Apparent from the case is the fact that the United States government and their financial institutions have been working to make the dream of owning a home become a reality. In essence, the financial institutions have been continually adjusting their interest rates and easing access to loans in a bid to attract as many customers as possible. The American government, on the other hand, provide significant tax incentives in an effort to foster the achievement of this dream. Being the Senior Vice President for Mortgage Lending Mary Taggert has convinced the Citywide bank to extend its services by engaging in subprime home lending market. The above implies that the bank will have to incur the risk of offering loans to clients that have a lower credit score than the prime customers. In essence, this poses a dilemma to the Citywide bank on whether to engage in subprime home lending market or not.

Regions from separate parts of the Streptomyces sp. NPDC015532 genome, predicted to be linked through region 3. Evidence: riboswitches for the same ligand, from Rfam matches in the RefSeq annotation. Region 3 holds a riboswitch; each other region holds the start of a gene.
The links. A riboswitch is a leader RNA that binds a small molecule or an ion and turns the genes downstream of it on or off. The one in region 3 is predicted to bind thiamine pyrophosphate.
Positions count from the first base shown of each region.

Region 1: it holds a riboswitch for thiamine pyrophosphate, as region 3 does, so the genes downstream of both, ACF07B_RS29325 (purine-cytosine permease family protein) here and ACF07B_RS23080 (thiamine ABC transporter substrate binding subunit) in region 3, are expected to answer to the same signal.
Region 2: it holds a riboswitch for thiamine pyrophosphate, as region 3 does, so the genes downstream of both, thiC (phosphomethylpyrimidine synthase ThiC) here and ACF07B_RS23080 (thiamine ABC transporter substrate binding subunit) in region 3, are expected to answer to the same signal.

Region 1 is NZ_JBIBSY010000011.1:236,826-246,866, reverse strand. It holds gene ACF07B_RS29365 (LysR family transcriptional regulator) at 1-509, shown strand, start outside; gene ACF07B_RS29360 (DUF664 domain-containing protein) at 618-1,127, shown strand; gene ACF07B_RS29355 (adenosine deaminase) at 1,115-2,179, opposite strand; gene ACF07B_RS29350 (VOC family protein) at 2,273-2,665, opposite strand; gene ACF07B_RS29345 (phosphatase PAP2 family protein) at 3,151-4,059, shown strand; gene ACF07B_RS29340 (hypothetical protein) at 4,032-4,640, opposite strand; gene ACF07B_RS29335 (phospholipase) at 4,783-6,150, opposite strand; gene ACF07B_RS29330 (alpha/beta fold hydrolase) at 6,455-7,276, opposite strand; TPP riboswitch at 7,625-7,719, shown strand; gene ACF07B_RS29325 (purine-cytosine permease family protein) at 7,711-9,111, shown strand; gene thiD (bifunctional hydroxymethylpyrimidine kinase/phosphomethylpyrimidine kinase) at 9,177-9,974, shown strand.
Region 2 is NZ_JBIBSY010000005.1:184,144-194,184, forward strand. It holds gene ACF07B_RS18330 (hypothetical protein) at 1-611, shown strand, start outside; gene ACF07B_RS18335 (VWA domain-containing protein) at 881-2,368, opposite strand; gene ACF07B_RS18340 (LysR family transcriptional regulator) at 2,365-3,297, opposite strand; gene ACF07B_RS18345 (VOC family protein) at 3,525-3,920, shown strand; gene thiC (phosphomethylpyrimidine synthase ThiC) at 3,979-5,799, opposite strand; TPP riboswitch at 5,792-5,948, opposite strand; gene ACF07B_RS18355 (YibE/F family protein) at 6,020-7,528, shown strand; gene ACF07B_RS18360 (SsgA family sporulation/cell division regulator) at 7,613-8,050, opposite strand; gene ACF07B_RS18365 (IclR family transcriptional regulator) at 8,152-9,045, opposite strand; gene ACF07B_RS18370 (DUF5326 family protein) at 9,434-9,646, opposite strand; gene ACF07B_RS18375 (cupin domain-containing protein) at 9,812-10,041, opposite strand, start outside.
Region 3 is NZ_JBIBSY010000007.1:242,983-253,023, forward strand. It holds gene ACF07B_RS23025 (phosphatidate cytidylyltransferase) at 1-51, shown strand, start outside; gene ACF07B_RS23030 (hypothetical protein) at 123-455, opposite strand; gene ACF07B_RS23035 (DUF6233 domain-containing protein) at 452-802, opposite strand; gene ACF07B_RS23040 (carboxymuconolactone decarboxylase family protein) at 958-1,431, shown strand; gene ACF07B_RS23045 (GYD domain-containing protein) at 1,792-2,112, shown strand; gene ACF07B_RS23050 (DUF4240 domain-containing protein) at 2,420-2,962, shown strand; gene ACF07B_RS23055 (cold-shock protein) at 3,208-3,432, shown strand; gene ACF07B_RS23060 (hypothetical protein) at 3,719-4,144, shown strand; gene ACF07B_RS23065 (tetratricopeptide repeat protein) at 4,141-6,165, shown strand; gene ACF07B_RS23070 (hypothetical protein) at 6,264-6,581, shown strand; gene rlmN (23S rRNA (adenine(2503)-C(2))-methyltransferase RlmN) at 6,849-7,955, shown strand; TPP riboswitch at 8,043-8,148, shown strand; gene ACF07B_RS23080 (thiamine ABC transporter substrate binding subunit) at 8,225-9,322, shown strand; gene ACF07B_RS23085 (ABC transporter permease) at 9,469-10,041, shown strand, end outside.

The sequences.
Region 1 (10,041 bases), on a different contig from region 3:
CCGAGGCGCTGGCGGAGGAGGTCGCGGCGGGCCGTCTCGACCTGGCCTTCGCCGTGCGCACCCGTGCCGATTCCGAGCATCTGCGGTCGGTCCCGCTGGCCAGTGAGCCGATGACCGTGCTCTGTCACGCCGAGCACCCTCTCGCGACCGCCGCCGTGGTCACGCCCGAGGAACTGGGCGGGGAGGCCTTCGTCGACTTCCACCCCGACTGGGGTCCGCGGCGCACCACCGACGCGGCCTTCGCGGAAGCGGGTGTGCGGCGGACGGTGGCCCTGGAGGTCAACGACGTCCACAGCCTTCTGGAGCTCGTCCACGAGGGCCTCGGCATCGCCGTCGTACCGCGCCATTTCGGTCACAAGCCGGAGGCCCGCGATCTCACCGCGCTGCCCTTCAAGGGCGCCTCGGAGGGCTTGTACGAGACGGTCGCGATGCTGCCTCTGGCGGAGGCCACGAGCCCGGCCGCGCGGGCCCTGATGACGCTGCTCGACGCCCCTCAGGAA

People involved in this case are the Citywide bank shareholders particularly the Vice President for Mortgage Lending Mary Taggert, the subprime customers, and the government.
- Citywide being a conservative banking institution has been focusing on lending loans to customers for commercial purposes particularly small businesses and low-risk homes loans. Considering that these loans can be packaged and sold through the established government agencies, the risk to the bank is at a minimum.
- Choosing to engage in subprime home lending market will possibly expose the bank to the anticipated risk if the customers fail to maintain the property.
- The subprime home lending market will act as a competitive advantage subsequent to its success.
- The down payments for home loans is progressively dropping owing the competition between lending institutions